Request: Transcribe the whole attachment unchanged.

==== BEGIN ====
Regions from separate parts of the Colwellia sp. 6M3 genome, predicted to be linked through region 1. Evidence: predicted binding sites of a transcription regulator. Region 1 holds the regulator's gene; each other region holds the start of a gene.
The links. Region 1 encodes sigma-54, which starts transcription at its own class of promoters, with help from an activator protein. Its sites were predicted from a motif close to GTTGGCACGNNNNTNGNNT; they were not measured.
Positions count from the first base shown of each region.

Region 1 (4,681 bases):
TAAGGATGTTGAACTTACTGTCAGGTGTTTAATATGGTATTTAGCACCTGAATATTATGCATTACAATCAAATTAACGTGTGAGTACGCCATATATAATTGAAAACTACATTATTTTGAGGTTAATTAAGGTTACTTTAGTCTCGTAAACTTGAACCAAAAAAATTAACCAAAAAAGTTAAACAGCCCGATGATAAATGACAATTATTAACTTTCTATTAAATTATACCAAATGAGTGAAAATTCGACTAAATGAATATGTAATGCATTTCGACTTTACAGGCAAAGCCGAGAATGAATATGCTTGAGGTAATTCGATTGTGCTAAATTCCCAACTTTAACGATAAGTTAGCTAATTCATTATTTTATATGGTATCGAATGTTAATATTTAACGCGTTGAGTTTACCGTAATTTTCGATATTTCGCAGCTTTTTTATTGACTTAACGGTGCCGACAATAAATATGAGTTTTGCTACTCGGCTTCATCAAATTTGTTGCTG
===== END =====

Regions from separate parts of the Colwellia sp. 6M3 genome, predicted to be linked through region 1. Evidence: predicted binding sites of a transcription regulator. Region 1 holds the regulator's gene; each other region holds the start of a gene.
The links. Region 1 encodes sigma-54, which starts transcription at its own class of promoters, with help from an activator protein. Its sites were predicted from a motif close to GTTGGCACGNNNNTNGNNT; they were not measured.
Positions count from the first base shown of each region.

Region 1 (4,681 bases):
TAAGGATGTTGAACTTACTGTCAGGTGTTTAATATGGTATTTAGCACCTGAATATTATGCATTACAATCAAATTAACGTGTGAGTACGCCATATATAATTGAAAACTACATTATTTTGAGGTTAATTAAGGTTACTTTAGTCTCGTAAACTTGAACCAAAAAAATTAACCAAAAAAGTTAAACAGCCCGATGATAAATGACAATTATTAACTTTCTATTAAATTATACCAAATGAGTGAAAATTCGACTAAATGAATATGTAATGCATTTCGACTTTACAGGCAAAGCCGAGAATGAATATGCTTGAGGTAATTCGATTGTGCTAAATTCCCAACTTTAACGATAAGTTAGCTAATTCATTATTTTATATGGTATCGAATGTTAATATTTAACGCGTTGAGTTTACCGTAATTTTCGATATTTCGCAGCTTTTTTATTGACTTAACGGTGCCGACAATAAATATGAGTTTTGCTACTCGGCTTCATCAAATTTGTTGCTG